Google Warns of Growing Android Attack Vector: Backdoored SDKs and Pre-Installed Apps

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Google said in 2018 it tracked a rise in the number of potentially harmful apps found on Android devices that were either pre-installed or delivered via over-the-air updates.

Google is reporting an uptick in efforts by bad actors to plant potentially harmful applications (PHAs) on Android devices via pre-installed apps and by bundling them with system updates delivered over the air.

The technique is especially troubling, Google said, because PHAs are often malicious and users have no control over what comes pre-installed on their phone and what is downloaded via a system update.

“Malicious actors increased their efforts to embed PHAs into the supply chain using two main entry points: new devices sold with pre-installed PHAs and over the air (OTA) updates that bundle legitimate system updates with PHAs,” wrote Google in its Android Security and Privacy Year in Review 2018, released on Friday.

While these two vectors for PHAs are troubling, the report states overall instances of PHAs on Android devices running Google Play Protect in 2018 are down 20 percent compared to the previous year.

This includes PHAs installed via rogue app stores, Google Play or other types of malicious mobile attacks.

Piggybacking on a phone manufacture’s Android system update has advantages for bad actors, according to the report. “The developers of pre-installed PHAs only need to deceive the device manufacturer or another company in the supply chain instead of large numbers of users, so it’s easier to achieve large-scale distribution,” Google wrote.

Even smaller phone manufacturers have the potential of compromising hundreds of thousands of users, Google said.

In a report investigating malware infections on BLU brand phones, Threatpost found out how this vector can be abused first hand. On some model BLU handsets, an investigation found that phones came pre-installed with malware and also downloaded more malware via a third-party update tool.

In its report, Google notes that applications bundled in OTA updates and that come pre-installed on new devices often have heightened device privileges. That allows the developers behind them to more easily sidestep security tool detection and removal attempts by users.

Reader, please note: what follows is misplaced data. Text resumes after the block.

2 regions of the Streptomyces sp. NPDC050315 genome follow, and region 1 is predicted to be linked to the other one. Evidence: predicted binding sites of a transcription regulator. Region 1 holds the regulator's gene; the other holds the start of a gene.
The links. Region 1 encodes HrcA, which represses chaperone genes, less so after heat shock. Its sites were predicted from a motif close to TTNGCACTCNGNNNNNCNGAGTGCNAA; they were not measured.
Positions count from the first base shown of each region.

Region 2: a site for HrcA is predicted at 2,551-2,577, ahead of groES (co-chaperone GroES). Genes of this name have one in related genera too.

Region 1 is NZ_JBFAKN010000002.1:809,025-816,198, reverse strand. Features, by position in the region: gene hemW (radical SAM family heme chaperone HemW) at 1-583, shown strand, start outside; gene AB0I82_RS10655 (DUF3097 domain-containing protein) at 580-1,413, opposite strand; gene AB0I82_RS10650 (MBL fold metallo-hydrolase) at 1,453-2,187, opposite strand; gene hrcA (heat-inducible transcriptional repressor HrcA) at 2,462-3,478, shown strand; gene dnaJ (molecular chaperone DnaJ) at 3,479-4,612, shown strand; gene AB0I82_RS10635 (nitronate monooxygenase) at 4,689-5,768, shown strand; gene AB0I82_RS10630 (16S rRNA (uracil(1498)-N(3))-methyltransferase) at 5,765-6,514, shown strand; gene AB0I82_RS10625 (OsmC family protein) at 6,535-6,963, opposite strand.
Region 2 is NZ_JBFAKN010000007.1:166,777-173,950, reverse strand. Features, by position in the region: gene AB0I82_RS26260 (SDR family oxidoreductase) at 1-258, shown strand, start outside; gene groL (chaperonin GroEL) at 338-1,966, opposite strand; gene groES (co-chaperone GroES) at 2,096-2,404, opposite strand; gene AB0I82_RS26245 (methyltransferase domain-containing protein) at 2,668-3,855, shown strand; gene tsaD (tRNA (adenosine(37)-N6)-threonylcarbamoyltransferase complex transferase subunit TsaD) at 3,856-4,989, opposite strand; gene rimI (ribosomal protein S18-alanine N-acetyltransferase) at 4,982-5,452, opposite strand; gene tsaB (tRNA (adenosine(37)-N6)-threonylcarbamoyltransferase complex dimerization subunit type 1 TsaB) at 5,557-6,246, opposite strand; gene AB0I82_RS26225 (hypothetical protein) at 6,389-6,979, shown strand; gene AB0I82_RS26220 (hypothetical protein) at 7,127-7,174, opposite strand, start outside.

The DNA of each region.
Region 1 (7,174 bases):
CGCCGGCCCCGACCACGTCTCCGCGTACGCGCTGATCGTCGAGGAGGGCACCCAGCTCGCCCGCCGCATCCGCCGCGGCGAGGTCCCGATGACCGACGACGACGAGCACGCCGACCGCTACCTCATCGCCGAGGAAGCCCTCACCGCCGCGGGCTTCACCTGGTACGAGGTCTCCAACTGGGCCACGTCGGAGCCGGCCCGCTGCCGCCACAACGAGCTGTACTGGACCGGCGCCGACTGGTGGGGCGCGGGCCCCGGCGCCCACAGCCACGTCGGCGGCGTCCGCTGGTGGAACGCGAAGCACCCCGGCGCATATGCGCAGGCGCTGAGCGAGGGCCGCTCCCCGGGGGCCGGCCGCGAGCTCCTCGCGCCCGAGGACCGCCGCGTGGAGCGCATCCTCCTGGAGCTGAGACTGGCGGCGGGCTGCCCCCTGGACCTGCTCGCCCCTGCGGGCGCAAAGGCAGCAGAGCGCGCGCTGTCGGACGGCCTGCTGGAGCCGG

Lastly, Google notes “developers of these apps know that it is easier to compromise the supply chain of device manufacturers than to attack the Android platform security mode” allowing them to use PHAs as a way to root devices.

The report states that malicious apps that have snuck onto devices using these techniques have ranged from data harvesting apps to ones that manipulate or degrade the end-users’ experience. “It may also be used as a part of a larger initiative, such as committing click fraud, mining cryptocurrency, or app install attribution fraud,” according to the report.

Unlike apps downloaded from Google Play and third-party app stores, which can utilize Android’s built-in security tools, pre-installed apps and backdoored SDKs don’t have that luxury. To address that problem the Android Security team said it began a program in 2017 that works with device manufacturers to certify devices safe – and free of PHAs.

“We expanded the program in 2018 and now every new Android-certified device goes through the same app scanning process as apps on Google Play. Additionally, our security scanner looks for other common security and privacy issues and denies device certification until device manufacturers fix these problems,” Google wrote.

Backdoored SDKs are a trickier problem to solve. “Some SDKs appear legitimate, but include behaviors and functionality that the app developer may not have known about when they included the SDK,” the report states. “We have been working with impacted developers to educate them about this new threat and to publish updated versions of their apps without the backdoor code.”

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